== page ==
Now, with all that being said, once he was done trimming her, she should could barely walk across the driveway. The driveway has some large rocks and all my horses walk a little slow across it, but she really has a hard time. I am not blaming the farrier because he barely trimmed anything off of her at all. Trust me I was watching.  The girl is in some serious pain right now. Enough pain that I'm headed out to bute her here real soon. She had trouble with it before the trim, now it is bad.  I still think she needs boots or casts or something.  Argh!  I just don't know what to do with this horse!

One thing we did was look at her hoof health-wise. She no longer has those deep grooves that she used to and over all her hoof looks healthier than they used too. But clearly she is "Hoof Sore".

Trax of course stood like a champ, and was sound before the trim and is still sound after. For a horse with 2 different front feet, it amazes me that he is the soundest horse I have.

Danny has always had the best feet of any of my horses.  I mean as far as actual hoof condition goes.  This was not the case on this day.  He was starting to splay out to the side real bad and is starting to show signs of white line disease.  The farrier was able to trim it all away, but why his feet were so bad after only 6 weeks makes no sense to me.  The farrier said he looked like he had foundered at one time, but I don't see how.  Danny is getting hard to keep weight on.  Even when he is out to graze he spends half his time at the gate wanting to go inside and rest.  So of all my horses he is the one least likely to founder.  At least with my understanding of founder, that is what I believe.  I am willing to admit that my understanding could be wrong. So more research will be involved for sure.

One thing I am keeping in mind is that so much has changed for these horses. They are still in a dry sandy environment, but they have never had Bermuda grass, which is basically what that pasture is.  So there is something to factor in.  Their water has changed and there for are getting different minerals there. I suspect that there will be a lot of trial and error going on for a while until I figure out what the right combo of food and grazing is for these guys.  I don't know much about Bermuda grass, so I guess it is time to learn.

3 of my horses are getting pretty fat.  That is coming to end NOW.  I have cut everyone's haycubes back except Danny's.  And the amount of pasture time they get now is no more than a few hours at a time.  I have also started separating Danny and Trax at meal times, because I think Trax is getting some of Danny's food. Danny just eats slower than "Traxster the pigster".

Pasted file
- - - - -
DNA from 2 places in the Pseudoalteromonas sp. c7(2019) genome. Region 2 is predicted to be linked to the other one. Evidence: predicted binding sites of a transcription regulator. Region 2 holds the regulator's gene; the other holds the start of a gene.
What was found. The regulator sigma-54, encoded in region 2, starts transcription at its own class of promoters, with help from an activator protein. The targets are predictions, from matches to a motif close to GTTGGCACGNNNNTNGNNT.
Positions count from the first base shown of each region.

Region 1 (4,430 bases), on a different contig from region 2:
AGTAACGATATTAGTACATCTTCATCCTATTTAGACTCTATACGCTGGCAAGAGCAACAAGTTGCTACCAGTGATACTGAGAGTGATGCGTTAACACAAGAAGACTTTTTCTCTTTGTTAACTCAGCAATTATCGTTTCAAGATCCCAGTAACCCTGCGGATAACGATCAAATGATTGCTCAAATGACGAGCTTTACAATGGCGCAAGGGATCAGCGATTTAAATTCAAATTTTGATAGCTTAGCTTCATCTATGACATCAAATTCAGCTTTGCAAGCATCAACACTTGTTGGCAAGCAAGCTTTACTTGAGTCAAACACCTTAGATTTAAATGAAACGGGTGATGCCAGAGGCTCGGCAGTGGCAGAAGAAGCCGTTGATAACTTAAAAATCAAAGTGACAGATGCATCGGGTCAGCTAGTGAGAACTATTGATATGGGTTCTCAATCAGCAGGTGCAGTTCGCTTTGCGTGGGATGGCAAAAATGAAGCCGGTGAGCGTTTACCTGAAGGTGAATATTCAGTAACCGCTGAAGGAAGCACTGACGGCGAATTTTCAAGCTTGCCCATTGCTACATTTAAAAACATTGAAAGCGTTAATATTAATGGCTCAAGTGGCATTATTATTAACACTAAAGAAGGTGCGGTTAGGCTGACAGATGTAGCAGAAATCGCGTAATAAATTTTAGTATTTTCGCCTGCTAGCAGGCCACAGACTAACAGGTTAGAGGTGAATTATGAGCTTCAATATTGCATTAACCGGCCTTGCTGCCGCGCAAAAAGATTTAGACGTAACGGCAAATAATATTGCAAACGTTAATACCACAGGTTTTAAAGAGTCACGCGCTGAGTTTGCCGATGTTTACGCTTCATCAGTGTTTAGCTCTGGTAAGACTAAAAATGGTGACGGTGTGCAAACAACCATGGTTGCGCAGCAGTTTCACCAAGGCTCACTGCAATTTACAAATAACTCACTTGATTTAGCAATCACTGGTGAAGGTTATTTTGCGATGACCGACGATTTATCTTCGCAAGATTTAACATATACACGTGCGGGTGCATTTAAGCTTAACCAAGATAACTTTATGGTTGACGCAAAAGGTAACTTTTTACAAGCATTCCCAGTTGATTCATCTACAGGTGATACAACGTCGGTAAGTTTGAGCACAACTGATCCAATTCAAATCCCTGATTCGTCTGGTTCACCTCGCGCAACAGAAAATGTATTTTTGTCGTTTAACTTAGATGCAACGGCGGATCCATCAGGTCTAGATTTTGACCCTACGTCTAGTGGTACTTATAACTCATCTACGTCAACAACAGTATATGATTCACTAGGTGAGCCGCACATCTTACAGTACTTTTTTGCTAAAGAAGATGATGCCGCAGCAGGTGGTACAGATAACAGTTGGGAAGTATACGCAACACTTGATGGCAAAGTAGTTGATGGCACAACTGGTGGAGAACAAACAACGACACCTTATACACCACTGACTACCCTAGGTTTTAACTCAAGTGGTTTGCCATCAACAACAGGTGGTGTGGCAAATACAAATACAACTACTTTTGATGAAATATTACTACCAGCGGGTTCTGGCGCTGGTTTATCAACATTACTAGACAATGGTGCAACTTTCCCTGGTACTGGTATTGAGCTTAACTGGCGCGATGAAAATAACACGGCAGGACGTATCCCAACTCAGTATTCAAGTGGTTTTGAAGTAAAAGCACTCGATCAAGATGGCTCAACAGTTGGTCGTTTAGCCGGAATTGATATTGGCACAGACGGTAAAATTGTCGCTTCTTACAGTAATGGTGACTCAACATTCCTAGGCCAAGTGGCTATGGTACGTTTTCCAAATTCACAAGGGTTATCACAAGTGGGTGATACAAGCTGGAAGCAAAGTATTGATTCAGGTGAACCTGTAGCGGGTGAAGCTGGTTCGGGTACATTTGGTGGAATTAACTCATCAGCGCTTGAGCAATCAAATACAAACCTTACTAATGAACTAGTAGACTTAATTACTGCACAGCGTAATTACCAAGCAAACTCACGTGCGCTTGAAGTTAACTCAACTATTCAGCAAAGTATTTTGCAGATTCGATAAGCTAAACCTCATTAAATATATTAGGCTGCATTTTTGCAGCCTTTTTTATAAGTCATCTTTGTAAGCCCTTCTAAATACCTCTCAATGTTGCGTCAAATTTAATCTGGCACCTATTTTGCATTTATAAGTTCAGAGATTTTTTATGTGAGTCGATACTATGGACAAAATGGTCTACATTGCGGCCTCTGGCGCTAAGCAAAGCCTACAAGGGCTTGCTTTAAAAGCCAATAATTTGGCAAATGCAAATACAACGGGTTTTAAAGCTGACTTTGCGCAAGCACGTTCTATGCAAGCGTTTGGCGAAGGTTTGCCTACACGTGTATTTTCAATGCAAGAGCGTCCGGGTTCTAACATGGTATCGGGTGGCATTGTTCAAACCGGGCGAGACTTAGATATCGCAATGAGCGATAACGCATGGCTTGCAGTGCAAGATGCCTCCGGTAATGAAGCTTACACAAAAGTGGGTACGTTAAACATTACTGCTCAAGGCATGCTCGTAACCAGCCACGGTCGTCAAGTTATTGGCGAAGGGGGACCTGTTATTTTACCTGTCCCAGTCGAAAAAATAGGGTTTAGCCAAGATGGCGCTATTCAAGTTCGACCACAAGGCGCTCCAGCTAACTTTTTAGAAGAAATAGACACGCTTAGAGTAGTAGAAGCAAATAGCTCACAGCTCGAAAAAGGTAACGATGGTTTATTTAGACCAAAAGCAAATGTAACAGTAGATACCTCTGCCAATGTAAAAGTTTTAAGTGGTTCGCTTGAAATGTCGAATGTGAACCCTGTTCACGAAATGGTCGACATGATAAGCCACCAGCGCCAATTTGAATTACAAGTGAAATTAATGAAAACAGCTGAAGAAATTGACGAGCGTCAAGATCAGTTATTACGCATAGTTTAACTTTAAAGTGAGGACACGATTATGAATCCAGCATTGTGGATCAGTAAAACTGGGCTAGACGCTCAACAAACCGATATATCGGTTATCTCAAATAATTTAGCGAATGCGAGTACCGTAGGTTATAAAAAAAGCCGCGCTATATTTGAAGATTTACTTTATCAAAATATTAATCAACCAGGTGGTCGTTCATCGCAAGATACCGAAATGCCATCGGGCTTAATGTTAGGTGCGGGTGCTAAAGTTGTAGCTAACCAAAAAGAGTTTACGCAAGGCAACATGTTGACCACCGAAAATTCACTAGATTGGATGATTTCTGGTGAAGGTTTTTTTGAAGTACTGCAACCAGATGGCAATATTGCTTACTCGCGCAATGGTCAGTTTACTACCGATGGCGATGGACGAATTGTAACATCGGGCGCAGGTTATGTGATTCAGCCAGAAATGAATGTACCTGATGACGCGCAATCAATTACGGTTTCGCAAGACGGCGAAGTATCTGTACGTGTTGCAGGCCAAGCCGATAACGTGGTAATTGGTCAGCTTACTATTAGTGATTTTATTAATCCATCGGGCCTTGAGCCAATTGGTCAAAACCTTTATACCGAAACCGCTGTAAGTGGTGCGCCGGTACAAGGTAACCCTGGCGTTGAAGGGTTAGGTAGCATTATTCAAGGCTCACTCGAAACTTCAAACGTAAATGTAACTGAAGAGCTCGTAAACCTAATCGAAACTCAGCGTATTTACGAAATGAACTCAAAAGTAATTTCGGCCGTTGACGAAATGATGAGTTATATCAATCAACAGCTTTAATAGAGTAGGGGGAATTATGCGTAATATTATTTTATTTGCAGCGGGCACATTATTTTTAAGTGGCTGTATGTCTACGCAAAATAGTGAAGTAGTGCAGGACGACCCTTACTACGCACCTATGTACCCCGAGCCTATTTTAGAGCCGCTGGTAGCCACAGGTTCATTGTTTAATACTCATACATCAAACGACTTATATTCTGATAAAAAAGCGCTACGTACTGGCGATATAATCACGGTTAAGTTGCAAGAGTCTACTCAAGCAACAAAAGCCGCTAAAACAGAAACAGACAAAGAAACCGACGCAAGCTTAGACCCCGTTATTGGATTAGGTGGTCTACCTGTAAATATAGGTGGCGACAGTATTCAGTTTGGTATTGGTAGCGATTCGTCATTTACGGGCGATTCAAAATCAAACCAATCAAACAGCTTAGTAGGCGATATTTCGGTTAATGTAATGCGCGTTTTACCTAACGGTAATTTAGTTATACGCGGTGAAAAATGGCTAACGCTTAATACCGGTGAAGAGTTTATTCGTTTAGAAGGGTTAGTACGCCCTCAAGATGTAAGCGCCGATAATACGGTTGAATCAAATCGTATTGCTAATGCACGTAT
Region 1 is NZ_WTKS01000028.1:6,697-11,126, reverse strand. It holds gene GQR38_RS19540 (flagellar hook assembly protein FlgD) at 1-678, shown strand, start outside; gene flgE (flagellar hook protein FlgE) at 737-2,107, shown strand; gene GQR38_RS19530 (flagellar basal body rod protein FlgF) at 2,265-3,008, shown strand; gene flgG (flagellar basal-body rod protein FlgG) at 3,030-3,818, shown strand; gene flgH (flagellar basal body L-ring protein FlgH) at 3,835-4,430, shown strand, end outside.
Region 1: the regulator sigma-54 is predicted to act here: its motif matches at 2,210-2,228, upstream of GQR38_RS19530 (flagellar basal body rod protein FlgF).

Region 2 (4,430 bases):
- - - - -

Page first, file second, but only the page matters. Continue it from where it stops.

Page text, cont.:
I'm really considering going to some grass hay for these guys, in some slow feeders.  They need something to do during the day besides tear down my fly traps, and ruin my automatic waterers.

So here I am still beating my head against the wall with Sassy, and now with Danny too. It seems like it is always something.  Time to start scraping some vet money together I guess. Dogs to get fixed, mares to get looked never ends! LOL


  1. My farrier will hit them with the file-lightly, mind you-just to get them to listen, if he's working with an afraid horse, he doesn't do it and just moves them, but with some of them that are just stubborn mules, he resorts to it. I don't mind it as long as he does it gently, which he does. The weight could very well be hurting their hooves, obviously. My horse on a trimming two times ago was stiff, farrier noticed immediately so we used bute and a rub on his legs, farrier made sure we watched it, sure enough Red almost foundered and we had to stall him in the mornings so he didn't get the richer grass and put him on a lower starch feed, he's perfect now. He's always been very, very very sound, so it was weird when he wasn't. He's got the big, black, strong Quarter hooves. :)) Maybe a change of feed or less rich grass would help?

  2. Oh boy, I hear ya on this one. I have been doing some really heavy research about feed, minerals, hay, soil and how it all affects the feet. A lot of what I am looking at would probably be helpful to you and I am probably going to write about it once I get things sorted out more. What I do know is that a lot of the trouble you are having with white line, feet looking bad after a few weeks, etc is going to have a nutritional component. The first thing you may want to do (and this is cheap) is find out exactly what your horses are eating. If they are existing mainly on hay cubes, this will be easy. If you are unsure about how to compare feed labels to the NRC charts, get in touch, I can probably help you. My email is aerissana at gmail dot com